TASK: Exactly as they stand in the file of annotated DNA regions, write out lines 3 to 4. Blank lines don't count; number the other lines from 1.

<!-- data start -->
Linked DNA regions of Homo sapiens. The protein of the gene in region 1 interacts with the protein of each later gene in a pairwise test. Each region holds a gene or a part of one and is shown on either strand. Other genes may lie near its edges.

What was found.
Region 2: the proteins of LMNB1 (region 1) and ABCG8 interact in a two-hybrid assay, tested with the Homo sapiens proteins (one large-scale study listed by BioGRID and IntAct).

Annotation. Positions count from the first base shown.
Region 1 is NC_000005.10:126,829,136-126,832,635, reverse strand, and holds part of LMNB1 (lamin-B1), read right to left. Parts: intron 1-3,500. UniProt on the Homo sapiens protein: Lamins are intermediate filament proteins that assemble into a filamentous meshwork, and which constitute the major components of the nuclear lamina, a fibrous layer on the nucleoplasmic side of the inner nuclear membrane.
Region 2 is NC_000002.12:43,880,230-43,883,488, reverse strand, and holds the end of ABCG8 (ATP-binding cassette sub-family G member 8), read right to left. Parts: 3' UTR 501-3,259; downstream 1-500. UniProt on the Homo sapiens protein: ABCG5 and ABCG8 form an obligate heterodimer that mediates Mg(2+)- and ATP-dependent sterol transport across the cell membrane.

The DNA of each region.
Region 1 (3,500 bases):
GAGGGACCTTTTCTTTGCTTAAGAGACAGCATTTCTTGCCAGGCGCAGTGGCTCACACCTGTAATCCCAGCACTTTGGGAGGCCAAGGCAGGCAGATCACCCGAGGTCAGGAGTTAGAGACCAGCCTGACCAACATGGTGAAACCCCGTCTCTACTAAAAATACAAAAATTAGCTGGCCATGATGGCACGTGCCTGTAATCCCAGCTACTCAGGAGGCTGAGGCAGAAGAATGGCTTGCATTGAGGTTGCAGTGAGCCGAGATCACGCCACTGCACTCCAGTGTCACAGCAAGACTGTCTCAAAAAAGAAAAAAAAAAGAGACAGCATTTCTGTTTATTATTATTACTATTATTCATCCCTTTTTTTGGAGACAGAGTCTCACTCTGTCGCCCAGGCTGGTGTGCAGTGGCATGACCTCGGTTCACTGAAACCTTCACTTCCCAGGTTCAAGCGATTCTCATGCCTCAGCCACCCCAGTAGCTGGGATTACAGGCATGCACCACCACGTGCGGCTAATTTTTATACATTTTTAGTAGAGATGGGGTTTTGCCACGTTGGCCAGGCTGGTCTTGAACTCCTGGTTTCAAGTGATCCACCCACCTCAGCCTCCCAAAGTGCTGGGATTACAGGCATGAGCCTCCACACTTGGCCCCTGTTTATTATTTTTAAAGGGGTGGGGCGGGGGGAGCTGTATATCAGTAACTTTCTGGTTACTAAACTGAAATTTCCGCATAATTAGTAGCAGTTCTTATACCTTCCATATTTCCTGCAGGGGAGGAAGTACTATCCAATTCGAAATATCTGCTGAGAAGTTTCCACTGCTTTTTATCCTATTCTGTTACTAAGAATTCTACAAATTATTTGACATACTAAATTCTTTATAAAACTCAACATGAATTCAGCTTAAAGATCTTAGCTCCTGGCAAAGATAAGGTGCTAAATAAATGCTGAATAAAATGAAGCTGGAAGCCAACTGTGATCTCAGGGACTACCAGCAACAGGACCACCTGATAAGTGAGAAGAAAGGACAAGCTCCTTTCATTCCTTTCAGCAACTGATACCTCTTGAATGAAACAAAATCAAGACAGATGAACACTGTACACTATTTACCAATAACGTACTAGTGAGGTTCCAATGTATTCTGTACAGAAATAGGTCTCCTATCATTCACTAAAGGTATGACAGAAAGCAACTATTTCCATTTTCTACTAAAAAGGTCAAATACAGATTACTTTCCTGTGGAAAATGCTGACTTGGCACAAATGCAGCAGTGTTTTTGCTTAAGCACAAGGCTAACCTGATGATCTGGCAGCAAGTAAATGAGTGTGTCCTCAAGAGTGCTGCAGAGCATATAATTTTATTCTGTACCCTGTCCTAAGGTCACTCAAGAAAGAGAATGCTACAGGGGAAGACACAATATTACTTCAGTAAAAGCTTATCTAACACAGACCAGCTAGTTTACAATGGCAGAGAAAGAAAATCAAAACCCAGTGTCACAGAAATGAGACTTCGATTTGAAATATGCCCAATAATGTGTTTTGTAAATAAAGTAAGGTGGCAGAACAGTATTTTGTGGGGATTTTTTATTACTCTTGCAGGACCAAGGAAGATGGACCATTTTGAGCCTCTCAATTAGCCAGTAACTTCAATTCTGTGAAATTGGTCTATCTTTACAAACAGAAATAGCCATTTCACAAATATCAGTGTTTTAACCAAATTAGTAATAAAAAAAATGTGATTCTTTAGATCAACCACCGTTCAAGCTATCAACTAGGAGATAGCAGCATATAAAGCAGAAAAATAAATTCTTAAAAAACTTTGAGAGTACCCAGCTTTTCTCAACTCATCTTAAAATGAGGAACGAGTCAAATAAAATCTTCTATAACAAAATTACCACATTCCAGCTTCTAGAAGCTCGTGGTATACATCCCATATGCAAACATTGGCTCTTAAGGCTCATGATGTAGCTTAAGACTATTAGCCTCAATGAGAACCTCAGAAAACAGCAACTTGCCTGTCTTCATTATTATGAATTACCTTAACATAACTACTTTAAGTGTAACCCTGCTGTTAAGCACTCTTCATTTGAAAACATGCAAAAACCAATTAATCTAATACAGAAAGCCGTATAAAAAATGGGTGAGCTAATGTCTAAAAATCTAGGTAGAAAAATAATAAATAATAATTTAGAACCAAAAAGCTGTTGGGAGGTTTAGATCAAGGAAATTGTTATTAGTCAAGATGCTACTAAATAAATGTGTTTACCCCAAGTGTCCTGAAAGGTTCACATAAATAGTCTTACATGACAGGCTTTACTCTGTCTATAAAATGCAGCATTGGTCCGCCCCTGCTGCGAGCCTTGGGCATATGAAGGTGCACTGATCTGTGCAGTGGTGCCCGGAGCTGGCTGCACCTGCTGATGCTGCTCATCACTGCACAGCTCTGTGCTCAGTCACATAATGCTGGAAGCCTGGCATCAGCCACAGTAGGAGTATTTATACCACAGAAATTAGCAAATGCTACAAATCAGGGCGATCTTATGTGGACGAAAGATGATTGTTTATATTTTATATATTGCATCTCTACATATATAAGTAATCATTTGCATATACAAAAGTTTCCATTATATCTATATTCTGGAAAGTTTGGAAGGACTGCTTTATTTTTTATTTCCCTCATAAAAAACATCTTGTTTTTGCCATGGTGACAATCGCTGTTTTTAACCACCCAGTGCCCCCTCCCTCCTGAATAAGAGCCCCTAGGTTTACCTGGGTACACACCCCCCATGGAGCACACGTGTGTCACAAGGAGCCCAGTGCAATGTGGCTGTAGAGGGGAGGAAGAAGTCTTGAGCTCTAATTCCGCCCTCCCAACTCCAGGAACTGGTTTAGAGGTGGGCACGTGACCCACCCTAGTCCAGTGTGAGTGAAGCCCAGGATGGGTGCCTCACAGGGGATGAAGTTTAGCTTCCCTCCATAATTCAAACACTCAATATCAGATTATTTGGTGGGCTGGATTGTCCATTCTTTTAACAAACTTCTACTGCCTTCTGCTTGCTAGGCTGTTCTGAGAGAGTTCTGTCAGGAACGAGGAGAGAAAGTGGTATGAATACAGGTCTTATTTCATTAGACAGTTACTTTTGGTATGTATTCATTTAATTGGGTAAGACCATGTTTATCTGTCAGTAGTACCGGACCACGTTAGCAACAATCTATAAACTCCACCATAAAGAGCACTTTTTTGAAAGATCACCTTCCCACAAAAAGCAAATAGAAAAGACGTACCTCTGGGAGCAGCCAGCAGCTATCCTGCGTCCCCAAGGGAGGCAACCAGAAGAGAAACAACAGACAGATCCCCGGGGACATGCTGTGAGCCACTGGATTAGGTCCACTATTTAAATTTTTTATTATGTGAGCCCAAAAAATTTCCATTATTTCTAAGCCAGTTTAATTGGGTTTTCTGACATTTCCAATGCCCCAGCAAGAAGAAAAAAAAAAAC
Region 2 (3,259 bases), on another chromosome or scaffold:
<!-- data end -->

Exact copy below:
Region 2: the proteins of LMNB1 (region 1) and ABCG8 interact in a two-hybrid assay, tested with the Homo sapiens proteins (one large-scale study listed by BioGRID and IntAct).

Annotation. Positions count from the first base shown.